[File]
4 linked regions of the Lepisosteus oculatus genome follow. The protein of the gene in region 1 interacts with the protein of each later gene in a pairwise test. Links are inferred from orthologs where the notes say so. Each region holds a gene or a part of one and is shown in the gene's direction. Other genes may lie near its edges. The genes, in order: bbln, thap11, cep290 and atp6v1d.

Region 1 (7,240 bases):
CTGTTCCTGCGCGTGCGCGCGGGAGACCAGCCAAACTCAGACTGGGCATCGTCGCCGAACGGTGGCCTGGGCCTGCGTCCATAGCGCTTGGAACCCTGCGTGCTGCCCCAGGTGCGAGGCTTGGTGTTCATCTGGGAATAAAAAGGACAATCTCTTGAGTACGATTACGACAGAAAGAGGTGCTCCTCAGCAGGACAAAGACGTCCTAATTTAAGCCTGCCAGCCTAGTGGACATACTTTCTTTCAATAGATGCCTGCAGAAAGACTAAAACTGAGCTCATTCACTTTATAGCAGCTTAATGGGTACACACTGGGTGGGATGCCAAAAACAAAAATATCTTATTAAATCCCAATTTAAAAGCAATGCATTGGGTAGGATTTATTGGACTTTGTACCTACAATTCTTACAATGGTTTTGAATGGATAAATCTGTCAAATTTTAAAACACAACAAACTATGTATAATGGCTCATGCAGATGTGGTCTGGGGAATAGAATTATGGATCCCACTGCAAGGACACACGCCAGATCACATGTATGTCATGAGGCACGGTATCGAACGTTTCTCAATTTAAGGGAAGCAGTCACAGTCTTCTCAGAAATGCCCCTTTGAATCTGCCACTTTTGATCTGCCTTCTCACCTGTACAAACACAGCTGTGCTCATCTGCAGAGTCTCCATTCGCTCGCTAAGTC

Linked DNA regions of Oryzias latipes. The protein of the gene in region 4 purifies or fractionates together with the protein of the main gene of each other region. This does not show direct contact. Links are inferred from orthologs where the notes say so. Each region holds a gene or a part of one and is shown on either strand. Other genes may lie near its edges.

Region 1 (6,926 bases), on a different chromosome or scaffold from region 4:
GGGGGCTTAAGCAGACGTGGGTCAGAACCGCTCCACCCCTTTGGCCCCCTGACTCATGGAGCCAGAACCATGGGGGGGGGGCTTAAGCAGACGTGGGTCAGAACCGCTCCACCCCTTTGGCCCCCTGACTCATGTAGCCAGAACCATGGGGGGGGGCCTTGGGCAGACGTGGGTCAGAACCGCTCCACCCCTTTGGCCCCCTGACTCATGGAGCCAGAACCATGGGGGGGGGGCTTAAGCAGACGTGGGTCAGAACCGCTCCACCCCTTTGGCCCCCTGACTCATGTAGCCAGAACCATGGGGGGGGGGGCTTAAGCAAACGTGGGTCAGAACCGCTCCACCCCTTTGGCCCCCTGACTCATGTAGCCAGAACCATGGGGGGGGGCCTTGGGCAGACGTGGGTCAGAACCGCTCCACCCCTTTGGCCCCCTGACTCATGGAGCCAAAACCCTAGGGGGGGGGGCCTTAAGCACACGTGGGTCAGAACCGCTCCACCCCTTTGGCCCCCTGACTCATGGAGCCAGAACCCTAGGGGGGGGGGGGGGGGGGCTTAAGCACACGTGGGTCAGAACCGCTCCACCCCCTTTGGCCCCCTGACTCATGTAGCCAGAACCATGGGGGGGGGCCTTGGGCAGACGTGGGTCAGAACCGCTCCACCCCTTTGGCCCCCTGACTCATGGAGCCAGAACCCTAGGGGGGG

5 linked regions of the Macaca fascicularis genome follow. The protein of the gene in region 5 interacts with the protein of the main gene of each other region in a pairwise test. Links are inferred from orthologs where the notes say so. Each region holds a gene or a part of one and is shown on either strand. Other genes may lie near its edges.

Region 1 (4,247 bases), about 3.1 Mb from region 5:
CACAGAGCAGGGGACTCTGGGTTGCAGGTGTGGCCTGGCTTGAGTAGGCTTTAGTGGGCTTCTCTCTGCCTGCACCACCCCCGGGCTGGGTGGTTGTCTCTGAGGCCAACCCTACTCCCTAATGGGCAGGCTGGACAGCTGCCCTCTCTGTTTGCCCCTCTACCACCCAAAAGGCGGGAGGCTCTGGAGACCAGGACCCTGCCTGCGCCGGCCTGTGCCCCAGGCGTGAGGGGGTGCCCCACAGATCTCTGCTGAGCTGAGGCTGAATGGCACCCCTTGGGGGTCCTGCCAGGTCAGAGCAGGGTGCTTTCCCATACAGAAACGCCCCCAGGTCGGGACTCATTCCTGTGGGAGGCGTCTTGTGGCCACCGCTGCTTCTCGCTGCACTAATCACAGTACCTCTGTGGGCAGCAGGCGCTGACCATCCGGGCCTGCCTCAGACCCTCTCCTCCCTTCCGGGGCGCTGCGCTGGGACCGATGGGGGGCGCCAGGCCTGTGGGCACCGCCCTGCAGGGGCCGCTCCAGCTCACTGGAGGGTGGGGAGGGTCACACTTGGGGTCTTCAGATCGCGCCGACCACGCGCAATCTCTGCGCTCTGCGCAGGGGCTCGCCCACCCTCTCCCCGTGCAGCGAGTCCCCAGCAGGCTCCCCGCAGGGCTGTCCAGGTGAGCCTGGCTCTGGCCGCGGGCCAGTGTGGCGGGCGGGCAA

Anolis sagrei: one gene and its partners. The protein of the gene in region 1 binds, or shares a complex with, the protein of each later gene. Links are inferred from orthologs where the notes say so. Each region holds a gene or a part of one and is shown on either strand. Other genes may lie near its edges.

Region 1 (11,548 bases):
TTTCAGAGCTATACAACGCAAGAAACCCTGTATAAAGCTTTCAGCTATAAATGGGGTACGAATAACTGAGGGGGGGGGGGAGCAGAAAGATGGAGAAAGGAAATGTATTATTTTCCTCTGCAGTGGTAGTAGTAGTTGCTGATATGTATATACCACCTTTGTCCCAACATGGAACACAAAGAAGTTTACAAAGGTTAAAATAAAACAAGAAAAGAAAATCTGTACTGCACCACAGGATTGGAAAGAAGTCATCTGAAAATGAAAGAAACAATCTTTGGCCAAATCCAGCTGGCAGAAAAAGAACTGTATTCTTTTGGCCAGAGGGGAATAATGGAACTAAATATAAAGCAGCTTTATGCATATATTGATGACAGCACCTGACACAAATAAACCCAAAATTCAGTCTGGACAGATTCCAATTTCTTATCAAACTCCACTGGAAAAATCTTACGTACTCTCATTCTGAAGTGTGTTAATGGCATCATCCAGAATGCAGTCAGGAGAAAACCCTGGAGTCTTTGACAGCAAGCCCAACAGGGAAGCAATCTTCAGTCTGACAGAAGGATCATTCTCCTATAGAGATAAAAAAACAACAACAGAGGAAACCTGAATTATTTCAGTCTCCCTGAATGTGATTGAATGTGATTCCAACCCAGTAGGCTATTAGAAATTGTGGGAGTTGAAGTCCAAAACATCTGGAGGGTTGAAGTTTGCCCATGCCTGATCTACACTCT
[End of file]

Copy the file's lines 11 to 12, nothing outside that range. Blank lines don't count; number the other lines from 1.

Region 1 (11,548 bases):
TTTCAGAGCTATACAACGCAAGAAACCCTGTATAAAGCTTTCAGCTATAAATGGGGTACGAATAACTGAGGGGGGGGGGGAGCAGAAAGATGGAGAAAGGAAATGTATTATTTTCCTCTGCAGTGGTAGTAGTAGTTGCTGATATGTATATACCACCTTTGTCCCAACATGGAACACAAAGAAGTTTACAAAGGTTAAAATAAAACAAGAAAAGAAAATCTGTACTGCACCACAGGATTGGAAAGAAGTCATCTGAAAATGAAAGAAACAATCTTTGGCCAAATCCAGCTGGCAGAAAAAGAACTGTATTCTTTTGGCCAGAGGGGAATAATGGAACTAAATATAAAGCAGCTTTATGCATATATTGATGACAGCACCTGACACAAATAAACCCAAAATTCAGTCTGGACAGATTCCAATTTCTTATCAAACTCCACTGGAAAAATCTTACGTACTCTCATTCTGAAGTGTGTTAATGGCATCATCCAGAATGCAGTCAGGAGAAAACCCTGGAGTCTTTGACAGCAAGCCCAACAGGGAAGCAATCTTCAGTCTGACAGAAGGATCATTCTCCTATAGAGATAAAAAAACAACAACAGAGGAAACCTGAATTATTTCAGTCTCCCTGAATGTGATTGAATGTGATTCCAACCCAGTAGGCTATTAGAAATTGTGGGAGTTGAAGTCCAAAACATCTGGAGGGTTGAAGTTTGCCCATGCCTGATCTACACTCT